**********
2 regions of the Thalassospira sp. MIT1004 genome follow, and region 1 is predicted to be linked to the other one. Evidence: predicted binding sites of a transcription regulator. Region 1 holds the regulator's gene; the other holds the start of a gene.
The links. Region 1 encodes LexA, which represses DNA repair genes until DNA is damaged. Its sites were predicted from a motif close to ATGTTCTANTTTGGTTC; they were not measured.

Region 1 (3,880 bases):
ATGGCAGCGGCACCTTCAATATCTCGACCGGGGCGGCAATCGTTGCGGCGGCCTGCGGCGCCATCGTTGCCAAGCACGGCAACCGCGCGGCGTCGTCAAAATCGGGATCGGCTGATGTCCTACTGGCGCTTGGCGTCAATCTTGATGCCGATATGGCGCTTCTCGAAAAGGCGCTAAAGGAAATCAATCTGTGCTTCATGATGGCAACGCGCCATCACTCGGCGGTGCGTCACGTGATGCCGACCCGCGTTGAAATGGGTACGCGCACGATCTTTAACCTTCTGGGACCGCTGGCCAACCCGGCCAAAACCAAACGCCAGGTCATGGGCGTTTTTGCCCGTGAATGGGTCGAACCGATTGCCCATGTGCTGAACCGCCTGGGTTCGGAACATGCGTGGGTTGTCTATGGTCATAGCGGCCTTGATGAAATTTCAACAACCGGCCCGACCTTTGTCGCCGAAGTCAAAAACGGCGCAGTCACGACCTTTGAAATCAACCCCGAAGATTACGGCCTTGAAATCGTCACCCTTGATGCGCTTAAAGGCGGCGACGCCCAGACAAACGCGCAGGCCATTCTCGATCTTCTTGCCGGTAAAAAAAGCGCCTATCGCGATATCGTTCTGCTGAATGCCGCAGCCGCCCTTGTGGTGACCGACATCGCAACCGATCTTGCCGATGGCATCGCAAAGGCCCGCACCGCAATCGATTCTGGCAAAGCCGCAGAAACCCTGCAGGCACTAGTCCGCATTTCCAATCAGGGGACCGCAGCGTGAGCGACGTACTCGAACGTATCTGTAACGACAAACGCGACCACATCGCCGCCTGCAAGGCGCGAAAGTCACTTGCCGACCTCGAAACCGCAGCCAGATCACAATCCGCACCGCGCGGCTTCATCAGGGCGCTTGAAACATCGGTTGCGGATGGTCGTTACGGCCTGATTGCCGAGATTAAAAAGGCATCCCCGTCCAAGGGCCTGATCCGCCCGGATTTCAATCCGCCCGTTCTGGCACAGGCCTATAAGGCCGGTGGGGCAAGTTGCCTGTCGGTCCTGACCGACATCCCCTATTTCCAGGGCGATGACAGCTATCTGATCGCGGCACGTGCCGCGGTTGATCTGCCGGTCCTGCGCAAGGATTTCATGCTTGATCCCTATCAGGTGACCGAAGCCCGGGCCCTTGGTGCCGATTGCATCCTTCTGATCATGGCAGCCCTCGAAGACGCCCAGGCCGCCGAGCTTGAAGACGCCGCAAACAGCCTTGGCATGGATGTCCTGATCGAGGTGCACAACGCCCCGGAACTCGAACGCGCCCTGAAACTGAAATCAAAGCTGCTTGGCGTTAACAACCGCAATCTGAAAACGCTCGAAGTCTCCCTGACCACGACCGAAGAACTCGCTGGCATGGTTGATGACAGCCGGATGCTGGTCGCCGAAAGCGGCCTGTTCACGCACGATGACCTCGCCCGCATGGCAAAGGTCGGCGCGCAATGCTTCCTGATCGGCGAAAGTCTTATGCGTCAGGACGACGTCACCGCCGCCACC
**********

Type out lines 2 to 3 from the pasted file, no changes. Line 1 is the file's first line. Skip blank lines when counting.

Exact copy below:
The links. Region 1 encodes LexA, which represses DNA repair genes until DNA is damaged. Its sites were predicted from a motif close to ATGTTCTANTTTGGTTC; they were not measured.

Region 1 (3,880 bases):